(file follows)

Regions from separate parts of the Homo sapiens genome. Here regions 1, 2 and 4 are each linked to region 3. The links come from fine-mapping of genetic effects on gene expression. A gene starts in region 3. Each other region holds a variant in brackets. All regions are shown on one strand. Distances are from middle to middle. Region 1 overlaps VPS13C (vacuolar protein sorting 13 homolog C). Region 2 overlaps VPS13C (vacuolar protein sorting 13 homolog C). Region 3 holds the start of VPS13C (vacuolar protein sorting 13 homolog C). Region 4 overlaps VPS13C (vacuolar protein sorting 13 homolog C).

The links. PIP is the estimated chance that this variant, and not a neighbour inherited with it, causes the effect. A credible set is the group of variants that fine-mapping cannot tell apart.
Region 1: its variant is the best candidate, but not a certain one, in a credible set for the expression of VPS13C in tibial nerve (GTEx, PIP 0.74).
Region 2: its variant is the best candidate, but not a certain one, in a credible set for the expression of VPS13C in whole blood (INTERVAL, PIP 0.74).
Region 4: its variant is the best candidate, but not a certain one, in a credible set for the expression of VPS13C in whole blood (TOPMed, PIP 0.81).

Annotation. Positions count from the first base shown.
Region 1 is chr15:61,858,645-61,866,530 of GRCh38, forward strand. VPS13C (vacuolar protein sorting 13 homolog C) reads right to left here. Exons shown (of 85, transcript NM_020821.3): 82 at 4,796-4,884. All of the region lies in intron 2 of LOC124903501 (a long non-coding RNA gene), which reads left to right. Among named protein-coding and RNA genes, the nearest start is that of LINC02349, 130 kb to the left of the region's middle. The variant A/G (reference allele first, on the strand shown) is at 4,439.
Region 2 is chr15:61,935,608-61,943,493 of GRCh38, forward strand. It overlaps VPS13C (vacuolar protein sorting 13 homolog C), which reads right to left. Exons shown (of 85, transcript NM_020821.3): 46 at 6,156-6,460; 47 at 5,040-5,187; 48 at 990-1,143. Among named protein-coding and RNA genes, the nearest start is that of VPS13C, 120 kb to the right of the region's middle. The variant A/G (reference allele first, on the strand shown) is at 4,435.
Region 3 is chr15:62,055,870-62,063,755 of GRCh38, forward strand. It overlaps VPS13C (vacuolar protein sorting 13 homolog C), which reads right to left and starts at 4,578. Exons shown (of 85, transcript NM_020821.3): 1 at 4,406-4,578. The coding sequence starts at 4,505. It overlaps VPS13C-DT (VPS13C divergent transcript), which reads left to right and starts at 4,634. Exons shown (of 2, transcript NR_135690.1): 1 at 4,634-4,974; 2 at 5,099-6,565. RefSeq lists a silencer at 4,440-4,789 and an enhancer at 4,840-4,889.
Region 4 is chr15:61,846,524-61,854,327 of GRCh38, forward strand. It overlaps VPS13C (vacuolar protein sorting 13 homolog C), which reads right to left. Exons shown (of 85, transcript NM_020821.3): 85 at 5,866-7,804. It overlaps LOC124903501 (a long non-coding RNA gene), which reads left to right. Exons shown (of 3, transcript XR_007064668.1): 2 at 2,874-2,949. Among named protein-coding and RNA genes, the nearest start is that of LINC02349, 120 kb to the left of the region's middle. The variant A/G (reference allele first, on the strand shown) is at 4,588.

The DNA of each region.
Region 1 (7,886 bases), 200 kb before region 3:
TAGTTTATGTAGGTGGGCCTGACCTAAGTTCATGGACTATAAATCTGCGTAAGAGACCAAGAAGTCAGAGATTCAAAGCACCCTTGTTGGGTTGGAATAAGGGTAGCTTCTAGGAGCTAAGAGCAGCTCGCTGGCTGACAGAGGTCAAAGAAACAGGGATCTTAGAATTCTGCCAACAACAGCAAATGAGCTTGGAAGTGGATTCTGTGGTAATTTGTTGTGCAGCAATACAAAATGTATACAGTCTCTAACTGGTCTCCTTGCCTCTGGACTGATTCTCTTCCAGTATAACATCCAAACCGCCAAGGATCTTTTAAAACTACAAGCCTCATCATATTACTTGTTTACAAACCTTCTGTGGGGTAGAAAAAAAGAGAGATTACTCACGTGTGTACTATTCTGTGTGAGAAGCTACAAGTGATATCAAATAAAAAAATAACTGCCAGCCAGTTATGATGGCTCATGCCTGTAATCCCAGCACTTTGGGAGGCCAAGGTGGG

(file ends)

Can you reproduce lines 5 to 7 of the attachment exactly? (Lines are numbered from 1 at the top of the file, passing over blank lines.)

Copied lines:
Region 4: its variant is the best candidate, but not a certain one, in a credible set for the expression of VPS13C in whole blood (TOPMed, PIP 0.81).

Annotation. Positions count from the first base shown.
Region 1 is chr15:61,858,645-61,866,530 of GRCh38, forward strand. VPS13C (vacuolar protein sorting 13 homolog C) reads right to left here. Exons shown (of 85, transcript NM_020821.3): 82 at 4,796-4,884. All of the region lies in intron 2 of LOC124903501 (a long non-coding RNA gene), which reads left to right. Among named protein-coding and RNA genes, the nearest start is that of LINC02349, 130 kb to the left of the region's middle. The variant A/G (reference allele first, on the strand shown) is at 4,439.